Some great tips here (both the article and the comments)!

    I have smart collections for 5 stars and 4+ stars, with the former being obviously a much smaller set than the later… I further refine these collections with the aspect ratio set as landscape or portrait and use these collections to select photos to be published into a couple of digital photo frames around the house. As photo frames typically auto-orient the image inside the frame, to avoid looking at images sideways or having thick black bars around the images, I dedicate one memory card (or actual frame) to portraits, with the physical frame standing upright, and the other memory card (or frame) to landscapes, with the frame standing sideways.

    I also have a smart collection for Black and White images, where the criteria for the collection is: “any of” these rules: Treatment is greyscale, Keywords contain B&W, filename contains bw. Works for me!

    • Piet Van den Eynde 8 October, 2010 at 13:54 Reply

      Hi, regarding B&W Smart Collections, there is a caveat: if you would only use the rule ‘Treatment’ = greyscale, then Lightroom will only find B&W’s that have been made in Lightroom (by pressing the B&W button). If you use a plugin like Silver Efex, or a B&W Adjustment Layer in Photoshop, Lightroom will still think of those files as (Color) RGB’s. The trick is to ‘fool’ Lightroom into thinking they’re B&W. You can do so by hitting the ‘V’ key in Lightroom on your edited (already B&W) picture. This will turn it into a Lightroom B&W (you won’t see any changes, because it already looks B&W from your Photoshop or Silver Efex edit), but now LR will recognise it as a B&W.
      Full story on my blog: http://morethanwords.be/blog/a-quick-lightroom-tip-for-bw-photographers/

      • Philippe 8 October, 2010 at 22:22 Reply

        Hi, Good to know Piet, but your tip also has a caveat. 🙂 What if you had toned your image in the plugin or in Photoshop, as opposed to doing it later in Lighroom? You would lose the toning colors when hitting the “Convert to greyscale” shortcut (V) when back in LR… That’s why I usually set a B&W keyword in my monochrome images. With my 3 rules (in combination), I think I am catching all my B&W files… but I could be wrong.

    • Piet Van den Eynde 10 October, 2010 at 17:22 Reply

      Hi Philippe. You’re right. I never do tinted B&W’s so this had slipped my attention. I guess there’s two solutions: either do the tinting in Lightroom itself, in the Split Toning Panel (that way, my tip still stands) or… if you do tinting outside of Lightroom (e.g. in Silver Efex Pro), the best way would be to work with keywords instead, like you suggest!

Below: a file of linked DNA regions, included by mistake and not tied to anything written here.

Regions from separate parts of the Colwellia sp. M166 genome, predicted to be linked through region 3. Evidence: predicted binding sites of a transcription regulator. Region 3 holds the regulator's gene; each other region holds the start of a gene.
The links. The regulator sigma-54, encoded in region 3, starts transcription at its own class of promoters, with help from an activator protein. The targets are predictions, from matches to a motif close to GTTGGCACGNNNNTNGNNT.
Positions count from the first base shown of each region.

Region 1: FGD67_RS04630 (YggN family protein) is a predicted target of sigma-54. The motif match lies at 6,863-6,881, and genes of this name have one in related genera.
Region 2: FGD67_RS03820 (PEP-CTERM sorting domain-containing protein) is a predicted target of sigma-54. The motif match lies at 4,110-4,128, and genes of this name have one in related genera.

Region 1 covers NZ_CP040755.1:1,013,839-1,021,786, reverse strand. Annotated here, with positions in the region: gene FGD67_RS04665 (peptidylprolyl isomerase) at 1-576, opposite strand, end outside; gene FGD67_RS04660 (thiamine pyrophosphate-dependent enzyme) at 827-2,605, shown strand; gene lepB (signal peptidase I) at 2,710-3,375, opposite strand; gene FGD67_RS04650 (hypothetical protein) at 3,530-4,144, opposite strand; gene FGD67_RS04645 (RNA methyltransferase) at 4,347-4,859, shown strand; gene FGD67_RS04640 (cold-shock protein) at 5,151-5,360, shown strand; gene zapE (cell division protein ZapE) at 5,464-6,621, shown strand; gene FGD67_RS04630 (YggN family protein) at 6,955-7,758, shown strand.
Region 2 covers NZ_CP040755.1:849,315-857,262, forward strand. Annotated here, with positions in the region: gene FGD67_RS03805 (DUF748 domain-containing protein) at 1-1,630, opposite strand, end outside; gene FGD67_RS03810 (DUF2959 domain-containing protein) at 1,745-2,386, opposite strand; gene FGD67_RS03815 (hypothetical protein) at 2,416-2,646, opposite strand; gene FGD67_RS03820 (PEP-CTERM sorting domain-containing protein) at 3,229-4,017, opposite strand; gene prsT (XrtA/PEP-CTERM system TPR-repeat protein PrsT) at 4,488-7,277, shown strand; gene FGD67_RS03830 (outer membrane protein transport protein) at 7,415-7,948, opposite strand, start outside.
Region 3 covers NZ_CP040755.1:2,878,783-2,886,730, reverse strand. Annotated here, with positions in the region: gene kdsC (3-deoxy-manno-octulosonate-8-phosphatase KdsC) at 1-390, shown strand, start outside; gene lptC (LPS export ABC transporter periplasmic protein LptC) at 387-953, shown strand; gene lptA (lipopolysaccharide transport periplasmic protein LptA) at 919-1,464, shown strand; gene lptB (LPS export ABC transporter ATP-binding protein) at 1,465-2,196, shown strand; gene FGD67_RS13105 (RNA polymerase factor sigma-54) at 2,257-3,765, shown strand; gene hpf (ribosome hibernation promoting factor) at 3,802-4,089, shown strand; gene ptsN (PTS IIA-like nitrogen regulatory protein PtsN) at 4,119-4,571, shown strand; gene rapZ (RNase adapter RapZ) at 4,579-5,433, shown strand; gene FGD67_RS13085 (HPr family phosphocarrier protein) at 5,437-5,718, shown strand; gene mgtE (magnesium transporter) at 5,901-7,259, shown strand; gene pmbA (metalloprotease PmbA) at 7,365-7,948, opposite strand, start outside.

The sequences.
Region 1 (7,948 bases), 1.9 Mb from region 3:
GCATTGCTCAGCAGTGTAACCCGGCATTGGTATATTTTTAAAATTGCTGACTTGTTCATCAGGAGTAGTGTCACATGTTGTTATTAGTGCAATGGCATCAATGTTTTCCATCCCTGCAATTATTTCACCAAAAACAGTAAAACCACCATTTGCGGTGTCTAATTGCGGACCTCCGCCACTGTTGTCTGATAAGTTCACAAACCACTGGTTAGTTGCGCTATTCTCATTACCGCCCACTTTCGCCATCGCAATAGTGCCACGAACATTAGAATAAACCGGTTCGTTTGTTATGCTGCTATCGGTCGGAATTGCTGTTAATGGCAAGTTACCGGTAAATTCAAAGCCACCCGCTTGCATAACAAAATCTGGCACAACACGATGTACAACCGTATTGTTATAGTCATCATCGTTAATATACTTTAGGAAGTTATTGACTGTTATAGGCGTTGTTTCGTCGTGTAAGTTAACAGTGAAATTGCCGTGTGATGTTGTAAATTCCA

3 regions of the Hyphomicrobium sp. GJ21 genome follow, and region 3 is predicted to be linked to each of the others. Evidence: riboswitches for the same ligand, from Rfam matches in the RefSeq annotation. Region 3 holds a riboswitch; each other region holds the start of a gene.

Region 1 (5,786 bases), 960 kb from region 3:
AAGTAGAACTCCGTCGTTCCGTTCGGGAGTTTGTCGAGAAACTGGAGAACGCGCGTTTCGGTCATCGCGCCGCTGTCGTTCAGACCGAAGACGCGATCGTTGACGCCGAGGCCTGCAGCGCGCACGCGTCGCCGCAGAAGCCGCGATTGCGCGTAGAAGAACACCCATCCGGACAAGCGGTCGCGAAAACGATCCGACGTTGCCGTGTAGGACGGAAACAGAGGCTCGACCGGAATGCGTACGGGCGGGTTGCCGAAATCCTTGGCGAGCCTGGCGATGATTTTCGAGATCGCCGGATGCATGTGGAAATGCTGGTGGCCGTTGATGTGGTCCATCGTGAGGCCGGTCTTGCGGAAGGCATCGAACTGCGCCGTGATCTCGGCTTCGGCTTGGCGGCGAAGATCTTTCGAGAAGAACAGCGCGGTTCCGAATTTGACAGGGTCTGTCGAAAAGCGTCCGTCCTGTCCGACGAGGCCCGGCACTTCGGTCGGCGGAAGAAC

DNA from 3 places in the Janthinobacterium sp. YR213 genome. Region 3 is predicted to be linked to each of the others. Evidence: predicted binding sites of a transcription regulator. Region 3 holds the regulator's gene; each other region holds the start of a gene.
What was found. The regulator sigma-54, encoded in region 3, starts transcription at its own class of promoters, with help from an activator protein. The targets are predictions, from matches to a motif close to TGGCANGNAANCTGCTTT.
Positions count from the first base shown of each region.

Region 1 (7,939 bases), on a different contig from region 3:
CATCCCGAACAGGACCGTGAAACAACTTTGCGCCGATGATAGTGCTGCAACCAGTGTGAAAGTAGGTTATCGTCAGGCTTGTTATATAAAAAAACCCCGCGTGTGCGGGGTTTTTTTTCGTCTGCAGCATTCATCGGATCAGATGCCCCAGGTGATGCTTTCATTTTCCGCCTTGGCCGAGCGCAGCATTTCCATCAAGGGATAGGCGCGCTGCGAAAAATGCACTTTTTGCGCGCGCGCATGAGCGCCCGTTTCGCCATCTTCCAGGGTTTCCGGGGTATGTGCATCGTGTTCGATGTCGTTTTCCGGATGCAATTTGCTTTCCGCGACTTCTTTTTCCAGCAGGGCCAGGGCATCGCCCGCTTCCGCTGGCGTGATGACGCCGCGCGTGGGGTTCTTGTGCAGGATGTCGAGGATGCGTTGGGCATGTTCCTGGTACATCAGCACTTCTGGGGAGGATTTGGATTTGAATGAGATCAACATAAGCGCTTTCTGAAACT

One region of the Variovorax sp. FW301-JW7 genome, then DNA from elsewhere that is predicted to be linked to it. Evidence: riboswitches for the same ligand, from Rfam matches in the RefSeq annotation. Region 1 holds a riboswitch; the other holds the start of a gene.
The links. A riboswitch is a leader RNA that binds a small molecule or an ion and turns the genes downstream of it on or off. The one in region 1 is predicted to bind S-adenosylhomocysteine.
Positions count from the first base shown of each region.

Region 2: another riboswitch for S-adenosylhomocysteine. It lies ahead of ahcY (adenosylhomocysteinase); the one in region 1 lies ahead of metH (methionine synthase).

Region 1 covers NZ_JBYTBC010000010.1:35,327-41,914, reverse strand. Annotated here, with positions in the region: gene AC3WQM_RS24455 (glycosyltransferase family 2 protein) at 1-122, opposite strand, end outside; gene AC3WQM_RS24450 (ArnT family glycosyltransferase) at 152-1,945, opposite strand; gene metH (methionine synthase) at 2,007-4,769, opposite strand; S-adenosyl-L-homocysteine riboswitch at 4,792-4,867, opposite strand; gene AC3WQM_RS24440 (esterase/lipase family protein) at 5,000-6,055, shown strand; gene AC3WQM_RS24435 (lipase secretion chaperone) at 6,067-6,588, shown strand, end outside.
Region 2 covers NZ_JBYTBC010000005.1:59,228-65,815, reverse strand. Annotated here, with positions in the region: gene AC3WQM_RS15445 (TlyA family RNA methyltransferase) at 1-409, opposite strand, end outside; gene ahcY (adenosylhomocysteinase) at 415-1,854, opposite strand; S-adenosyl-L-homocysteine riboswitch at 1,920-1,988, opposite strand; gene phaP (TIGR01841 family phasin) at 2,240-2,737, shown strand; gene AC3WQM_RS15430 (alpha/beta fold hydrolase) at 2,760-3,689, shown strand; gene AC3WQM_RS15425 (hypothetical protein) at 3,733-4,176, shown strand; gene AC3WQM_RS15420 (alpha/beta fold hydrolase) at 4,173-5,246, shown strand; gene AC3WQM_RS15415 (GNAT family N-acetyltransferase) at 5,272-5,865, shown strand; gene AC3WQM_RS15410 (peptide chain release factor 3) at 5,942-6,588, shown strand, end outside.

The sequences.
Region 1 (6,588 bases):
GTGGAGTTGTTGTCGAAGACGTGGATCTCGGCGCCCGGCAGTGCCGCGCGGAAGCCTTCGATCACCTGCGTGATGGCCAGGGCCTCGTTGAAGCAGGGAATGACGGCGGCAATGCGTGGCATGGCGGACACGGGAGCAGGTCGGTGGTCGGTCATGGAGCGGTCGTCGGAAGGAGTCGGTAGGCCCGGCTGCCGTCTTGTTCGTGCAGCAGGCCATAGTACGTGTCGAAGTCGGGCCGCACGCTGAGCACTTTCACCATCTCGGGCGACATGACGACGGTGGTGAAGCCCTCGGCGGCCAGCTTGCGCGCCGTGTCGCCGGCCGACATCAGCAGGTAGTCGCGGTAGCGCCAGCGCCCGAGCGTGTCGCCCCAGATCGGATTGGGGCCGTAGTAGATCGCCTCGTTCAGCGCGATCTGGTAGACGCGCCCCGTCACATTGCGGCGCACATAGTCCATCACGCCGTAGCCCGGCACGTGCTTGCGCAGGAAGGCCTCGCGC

17. Evan Rasmussen 7 October, 2010 at 17:14 Reply

    Just so Smart Collections doesn’t display the original parts of a panorama shot, I name the original shots with “pano” in the name, but change it to “panorama” in the final compilation. Then Smart Collections is instructed to look for “panorama” and leaves all the originals back where they belong.

  18. JayM 7 October, 2010 at 11:30 Reply

    Great tips. I like the copyright and PSD ideas in particular.

    One of the ways I use Smart Collections is to pre-organize team sports shoots at the beginning of the season. Equipped with the roster I create a Collection Set for all the picks. Under that set I create a number of Smart Collections for each player. Each collection searches for flag+name. As I edit a shoot and enter in player names they’ll automatically populate every time I set one as a pick. When it comes time to respond to a parent’s request for a particular player it’s easy to to find. A pain up front to set up (I don’t know if you can copy collections and then just change one aspect of them), but once it’s done you’re set for the whole season.

    Another I do is a Work In Progress file. I use the color labels to identify pics that, among things, identify images I want to work on further with Intent To Print. Once tagged they automatically go into the Smart Collection so when I have time to work on images I can just go there and see what’s waiting for me.

  19. Andrew D Rodney 6 October, 2010 at 17:38 Reply

    Love Smart collections. Here are a few I found useful

    To find Virtual Copies: Copy Name is not empty.

    To find raws that are not converted to DNG:
    File Type is not DNG/JPEG/TIFF/PSD/Video (5 entries)